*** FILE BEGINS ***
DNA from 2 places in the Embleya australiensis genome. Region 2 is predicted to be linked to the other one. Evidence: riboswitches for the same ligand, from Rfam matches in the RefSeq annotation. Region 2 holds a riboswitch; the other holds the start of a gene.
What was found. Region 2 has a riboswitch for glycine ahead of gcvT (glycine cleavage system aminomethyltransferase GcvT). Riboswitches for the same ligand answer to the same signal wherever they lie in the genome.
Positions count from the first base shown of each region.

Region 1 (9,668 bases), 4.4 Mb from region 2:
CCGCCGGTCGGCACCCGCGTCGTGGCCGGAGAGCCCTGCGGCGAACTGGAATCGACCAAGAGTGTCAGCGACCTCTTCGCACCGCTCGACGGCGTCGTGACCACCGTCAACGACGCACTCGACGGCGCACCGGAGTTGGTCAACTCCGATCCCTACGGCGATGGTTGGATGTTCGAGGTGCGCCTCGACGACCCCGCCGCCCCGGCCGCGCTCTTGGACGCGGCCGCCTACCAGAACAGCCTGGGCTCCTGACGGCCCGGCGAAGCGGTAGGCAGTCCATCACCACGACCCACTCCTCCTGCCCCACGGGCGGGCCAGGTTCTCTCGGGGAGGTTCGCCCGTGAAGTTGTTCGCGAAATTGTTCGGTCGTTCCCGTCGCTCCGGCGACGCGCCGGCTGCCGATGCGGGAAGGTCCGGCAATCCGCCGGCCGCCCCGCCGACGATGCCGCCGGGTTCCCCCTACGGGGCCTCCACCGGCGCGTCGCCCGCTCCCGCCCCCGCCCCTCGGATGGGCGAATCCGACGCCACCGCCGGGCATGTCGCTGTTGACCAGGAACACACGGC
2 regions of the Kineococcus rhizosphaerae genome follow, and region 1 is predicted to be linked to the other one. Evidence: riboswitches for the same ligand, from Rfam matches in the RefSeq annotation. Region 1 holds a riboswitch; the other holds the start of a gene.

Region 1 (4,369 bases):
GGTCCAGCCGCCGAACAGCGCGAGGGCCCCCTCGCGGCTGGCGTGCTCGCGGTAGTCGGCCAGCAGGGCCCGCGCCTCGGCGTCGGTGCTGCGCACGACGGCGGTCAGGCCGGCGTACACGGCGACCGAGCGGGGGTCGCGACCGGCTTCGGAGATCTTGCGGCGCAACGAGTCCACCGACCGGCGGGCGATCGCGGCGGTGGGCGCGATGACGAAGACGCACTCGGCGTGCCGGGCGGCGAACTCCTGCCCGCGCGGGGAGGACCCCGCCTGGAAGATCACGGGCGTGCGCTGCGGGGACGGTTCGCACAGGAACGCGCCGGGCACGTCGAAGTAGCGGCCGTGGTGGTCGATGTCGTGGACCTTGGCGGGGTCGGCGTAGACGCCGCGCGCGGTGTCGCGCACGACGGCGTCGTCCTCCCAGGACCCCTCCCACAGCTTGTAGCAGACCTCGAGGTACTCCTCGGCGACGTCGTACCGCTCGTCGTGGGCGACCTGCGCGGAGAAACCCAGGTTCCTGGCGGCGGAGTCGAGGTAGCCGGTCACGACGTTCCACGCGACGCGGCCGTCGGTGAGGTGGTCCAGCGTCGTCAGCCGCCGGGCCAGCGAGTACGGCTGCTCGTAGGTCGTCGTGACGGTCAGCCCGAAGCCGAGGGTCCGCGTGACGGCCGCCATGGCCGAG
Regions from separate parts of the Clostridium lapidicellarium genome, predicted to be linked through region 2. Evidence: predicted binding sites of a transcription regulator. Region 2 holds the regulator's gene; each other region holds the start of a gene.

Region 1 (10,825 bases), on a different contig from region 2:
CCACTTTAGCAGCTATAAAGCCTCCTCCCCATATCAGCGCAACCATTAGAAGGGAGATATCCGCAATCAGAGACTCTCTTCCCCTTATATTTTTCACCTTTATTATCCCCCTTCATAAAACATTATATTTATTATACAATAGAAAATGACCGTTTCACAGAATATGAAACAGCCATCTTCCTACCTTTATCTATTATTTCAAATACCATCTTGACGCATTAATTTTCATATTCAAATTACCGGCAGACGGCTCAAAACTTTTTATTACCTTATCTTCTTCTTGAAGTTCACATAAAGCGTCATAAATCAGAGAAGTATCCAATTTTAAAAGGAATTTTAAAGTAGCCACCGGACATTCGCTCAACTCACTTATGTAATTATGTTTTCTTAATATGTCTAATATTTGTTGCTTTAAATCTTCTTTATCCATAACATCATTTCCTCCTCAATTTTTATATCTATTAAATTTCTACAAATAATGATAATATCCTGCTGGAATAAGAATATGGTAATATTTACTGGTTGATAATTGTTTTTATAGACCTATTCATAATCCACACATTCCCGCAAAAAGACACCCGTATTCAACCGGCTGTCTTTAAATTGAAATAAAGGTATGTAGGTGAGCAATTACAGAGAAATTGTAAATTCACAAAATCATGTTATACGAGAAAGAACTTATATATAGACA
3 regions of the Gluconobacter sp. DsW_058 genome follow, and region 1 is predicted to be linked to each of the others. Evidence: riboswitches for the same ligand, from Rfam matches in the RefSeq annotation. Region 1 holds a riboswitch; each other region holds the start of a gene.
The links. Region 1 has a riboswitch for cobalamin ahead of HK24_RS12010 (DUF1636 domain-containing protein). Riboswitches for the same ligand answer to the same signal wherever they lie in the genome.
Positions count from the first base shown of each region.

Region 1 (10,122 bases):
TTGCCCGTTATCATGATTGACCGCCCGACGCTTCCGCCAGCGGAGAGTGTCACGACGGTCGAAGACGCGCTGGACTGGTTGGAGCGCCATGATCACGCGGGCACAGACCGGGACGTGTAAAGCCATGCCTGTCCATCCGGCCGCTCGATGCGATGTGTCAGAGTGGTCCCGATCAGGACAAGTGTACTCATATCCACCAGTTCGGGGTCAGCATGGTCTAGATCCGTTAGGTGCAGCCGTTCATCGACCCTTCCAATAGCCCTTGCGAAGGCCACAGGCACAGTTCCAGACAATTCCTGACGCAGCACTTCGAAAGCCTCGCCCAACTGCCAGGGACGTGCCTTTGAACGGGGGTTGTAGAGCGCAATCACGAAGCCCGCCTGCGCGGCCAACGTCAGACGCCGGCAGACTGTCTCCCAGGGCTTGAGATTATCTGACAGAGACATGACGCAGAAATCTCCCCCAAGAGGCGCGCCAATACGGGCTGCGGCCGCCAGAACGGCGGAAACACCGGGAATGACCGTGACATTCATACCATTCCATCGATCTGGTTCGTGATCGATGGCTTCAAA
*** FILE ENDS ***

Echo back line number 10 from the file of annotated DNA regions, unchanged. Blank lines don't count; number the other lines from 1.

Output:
Region 1 (10,825 bases), on a different contig from region 2: